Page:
• Errored: All invocations where an Edge Function failed (returned an HTTP 5xx status code) before it finished or times where your Function couldn't be invoked due to an unexpected error
  • Timeout: If an Edge Function was invoked but didn't return before it reached its execution timeout, it'll be counted as a timeout

The number of execution units that your Edge Functions have used.

Execution Units is shown for all Edge Functions in all projects within your Team.

The time your Edge Functions have spent computing responses to requests.

CPU time can be viewed in two ways:

  • Average - This shows the average time for computation across all projects using Edge Functions within your Team. You can hover over the line to see an average for each project on any chosen day.
  • Project - This shows the total time each project using Edge Functions within your Team has spent computing responses to requests.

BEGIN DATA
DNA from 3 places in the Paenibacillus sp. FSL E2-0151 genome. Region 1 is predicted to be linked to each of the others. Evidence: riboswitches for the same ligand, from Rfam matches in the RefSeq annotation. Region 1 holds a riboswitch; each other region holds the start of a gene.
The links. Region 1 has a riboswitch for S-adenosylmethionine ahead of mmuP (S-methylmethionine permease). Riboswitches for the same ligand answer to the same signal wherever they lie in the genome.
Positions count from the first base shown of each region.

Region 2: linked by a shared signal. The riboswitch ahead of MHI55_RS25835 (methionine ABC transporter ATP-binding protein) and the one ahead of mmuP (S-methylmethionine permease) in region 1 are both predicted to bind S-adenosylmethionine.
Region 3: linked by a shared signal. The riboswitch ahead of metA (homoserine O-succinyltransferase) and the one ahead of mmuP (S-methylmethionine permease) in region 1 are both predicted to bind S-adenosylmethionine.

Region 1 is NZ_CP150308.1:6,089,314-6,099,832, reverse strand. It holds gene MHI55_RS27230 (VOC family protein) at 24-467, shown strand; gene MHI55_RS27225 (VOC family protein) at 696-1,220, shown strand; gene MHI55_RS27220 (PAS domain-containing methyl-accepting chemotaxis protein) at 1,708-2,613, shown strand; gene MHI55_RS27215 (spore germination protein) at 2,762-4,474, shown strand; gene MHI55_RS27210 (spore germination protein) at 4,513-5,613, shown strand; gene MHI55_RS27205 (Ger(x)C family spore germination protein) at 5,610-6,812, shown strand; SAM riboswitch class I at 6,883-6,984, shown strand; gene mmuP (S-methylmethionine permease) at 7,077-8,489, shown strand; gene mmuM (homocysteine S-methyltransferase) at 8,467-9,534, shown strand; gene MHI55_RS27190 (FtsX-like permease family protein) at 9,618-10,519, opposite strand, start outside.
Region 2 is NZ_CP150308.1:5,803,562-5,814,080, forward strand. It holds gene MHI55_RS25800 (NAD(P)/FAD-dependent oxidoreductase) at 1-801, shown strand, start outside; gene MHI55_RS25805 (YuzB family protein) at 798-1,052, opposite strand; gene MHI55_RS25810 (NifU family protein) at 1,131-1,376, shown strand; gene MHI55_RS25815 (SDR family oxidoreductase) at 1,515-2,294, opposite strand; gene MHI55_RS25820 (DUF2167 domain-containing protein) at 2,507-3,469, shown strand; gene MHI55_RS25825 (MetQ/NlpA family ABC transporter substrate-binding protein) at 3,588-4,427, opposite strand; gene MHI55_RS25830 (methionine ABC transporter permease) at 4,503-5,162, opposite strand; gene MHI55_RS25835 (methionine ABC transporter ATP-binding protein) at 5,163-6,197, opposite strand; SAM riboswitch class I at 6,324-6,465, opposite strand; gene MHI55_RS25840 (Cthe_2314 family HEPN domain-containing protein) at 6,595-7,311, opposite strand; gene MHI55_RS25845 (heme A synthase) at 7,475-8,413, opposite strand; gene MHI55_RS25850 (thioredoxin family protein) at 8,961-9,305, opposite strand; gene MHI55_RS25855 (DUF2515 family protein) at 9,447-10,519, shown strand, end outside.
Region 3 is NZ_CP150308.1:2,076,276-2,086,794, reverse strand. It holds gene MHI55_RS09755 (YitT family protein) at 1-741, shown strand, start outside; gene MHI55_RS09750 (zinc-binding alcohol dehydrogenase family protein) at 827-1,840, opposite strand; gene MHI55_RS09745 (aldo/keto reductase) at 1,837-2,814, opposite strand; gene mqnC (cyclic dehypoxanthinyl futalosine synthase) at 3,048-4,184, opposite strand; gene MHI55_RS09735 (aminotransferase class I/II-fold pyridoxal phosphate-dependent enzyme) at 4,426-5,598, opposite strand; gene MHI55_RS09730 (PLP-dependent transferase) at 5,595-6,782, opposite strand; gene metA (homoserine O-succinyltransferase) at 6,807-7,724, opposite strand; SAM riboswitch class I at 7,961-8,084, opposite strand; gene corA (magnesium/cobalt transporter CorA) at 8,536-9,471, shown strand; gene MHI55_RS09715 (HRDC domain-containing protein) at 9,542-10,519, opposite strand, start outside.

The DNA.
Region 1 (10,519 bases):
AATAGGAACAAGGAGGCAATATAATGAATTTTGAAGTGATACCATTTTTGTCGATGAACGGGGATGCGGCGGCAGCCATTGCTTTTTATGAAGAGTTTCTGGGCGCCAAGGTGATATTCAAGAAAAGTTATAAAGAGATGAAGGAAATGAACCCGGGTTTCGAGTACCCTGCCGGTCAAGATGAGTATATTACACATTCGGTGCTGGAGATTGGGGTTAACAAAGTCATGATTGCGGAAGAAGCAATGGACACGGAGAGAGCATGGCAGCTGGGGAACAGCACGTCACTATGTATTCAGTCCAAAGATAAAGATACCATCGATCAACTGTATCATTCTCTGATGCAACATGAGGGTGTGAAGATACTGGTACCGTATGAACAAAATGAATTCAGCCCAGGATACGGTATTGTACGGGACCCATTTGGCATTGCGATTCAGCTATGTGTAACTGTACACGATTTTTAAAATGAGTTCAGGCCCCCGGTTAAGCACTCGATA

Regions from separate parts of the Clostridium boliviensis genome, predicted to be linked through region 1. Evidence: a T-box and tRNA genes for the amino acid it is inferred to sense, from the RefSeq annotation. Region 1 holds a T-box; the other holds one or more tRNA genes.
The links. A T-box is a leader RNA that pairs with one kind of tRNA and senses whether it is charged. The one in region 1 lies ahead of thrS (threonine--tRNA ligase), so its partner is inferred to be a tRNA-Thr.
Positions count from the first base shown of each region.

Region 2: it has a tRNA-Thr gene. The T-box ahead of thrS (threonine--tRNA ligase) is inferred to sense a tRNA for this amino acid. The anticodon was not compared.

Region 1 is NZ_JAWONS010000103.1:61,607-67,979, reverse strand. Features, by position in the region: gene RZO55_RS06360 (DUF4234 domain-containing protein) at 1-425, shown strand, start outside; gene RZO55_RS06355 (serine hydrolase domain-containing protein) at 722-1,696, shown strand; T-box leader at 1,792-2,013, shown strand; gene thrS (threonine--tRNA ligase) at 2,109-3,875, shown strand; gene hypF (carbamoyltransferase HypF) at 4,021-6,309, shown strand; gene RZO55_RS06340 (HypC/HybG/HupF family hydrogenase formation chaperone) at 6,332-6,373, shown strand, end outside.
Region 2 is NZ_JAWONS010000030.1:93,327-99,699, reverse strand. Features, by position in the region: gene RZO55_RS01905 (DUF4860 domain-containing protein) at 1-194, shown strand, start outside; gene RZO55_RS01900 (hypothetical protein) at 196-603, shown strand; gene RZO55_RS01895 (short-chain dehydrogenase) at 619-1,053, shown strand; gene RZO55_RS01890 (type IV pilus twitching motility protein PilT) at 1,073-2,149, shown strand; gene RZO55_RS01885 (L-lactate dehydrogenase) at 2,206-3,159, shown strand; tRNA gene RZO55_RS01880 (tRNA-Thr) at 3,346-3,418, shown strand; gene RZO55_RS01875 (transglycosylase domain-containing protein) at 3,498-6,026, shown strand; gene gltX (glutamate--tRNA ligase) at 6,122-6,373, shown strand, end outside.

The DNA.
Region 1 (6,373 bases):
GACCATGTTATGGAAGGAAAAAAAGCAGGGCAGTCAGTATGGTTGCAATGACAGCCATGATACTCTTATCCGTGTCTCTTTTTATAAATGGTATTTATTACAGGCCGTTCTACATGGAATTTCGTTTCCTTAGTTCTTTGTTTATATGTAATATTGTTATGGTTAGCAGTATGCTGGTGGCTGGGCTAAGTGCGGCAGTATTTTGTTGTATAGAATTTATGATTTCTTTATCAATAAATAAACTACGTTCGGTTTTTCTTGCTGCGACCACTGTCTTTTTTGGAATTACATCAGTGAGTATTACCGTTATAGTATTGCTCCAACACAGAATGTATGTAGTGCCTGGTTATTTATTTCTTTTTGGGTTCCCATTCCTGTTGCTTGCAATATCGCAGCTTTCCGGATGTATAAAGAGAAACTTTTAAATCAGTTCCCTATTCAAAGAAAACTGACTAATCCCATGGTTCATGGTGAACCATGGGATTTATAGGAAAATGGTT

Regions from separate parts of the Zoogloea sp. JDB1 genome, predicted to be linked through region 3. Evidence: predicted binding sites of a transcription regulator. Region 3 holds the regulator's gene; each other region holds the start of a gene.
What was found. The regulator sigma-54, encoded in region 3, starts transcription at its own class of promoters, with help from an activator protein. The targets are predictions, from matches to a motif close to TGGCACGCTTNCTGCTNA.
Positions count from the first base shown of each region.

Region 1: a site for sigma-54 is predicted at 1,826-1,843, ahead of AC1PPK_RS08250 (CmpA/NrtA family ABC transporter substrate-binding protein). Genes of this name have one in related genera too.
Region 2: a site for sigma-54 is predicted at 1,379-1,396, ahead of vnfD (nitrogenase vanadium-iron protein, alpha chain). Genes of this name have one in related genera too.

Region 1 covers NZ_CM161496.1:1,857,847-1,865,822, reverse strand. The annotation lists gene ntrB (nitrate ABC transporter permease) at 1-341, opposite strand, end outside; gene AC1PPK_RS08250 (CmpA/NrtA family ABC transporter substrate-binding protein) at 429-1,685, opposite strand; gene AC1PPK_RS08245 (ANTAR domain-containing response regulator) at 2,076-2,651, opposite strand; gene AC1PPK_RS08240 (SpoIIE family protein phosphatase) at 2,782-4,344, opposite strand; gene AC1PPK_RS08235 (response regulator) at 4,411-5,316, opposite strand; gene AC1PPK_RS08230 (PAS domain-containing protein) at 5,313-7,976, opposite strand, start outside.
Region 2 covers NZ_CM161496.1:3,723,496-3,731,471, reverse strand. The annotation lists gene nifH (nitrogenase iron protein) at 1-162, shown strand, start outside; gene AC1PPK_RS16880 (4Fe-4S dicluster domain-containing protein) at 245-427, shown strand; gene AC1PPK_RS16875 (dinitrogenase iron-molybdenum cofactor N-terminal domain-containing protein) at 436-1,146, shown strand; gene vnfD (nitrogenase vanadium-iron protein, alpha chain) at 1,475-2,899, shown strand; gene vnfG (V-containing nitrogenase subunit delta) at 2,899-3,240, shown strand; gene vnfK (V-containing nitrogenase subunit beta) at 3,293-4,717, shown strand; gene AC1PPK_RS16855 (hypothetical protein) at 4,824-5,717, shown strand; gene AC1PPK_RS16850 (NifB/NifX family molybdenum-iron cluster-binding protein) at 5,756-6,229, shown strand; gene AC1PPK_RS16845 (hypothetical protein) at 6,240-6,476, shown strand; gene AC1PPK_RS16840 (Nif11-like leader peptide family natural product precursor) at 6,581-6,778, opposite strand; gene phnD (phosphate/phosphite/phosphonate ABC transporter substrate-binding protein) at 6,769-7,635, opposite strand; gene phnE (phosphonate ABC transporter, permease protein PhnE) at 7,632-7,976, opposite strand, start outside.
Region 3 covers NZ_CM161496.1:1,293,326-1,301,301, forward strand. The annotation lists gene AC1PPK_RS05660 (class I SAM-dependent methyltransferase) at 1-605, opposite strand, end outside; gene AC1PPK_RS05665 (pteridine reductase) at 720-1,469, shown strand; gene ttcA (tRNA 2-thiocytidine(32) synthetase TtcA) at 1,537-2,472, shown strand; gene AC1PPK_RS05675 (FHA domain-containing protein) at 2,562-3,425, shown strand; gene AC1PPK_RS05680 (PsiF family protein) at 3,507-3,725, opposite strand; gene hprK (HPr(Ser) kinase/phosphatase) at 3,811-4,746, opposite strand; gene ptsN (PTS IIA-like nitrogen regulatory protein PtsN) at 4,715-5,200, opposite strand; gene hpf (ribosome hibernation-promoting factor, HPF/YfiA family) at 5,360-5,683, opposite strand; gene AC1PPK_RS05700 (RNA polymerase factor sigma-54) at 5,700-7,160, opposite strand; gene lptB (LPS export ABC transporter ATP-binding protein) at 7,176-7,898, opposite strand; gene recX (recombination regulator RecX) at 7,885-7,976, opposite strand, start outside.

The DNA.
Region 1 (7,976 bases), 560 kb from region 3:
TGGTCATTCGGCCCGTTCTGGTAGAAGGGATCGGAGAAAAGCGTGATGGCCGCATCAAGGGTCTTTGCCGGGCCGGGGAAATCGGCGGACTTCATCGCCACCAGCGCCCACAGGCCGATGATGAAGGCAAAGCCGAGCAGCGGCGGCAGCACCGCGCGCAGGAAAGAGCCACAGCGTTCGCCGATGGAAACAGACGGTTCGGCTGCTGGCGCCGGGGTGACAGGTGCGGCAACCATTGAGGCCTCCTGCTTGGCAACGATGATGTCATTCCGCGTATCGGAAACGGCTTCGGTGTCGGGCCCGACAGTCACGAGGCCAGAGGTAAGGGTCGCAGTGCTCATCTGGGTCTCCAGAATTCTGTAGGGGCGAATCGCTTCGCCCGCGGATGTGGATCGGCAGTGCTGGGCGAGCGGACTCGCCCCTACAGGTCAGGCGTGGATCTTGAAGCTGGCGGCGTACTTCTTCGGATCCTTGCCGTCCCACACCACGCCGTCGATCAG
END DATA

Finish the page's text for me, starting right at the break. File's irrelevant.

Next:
The number of times your Middleware received a request.

  • Successfully: All invocations that finished successfully by running your Middleware
  • Errored: All invocations where your Middleware failed (returned an HTTP 5xx status code) before it finished or times where your Middleware couldn't be invoked due to an unexpected error
  • Timeout: If your Middleware was invoked but didn't return before it reached its execution timeout, it'll be counted as a timeout

The time your Middleware has spent computing responses to requests.

CPU time can be viewed in two ways:

  • Average - This shows the average time for computation across all projects using Middleware within your Team. You can hover over the line to see an average for each project on any chosen day. The Fair Use Policy denotes an average CPU time limit of 50ms/invocation within a one hour period across all of your Team's projects.
  • Project - This shows the total time each project using Middleware within your Team has spent computing responses to requests.

The amount of time that your Deployments have spent being queued or building.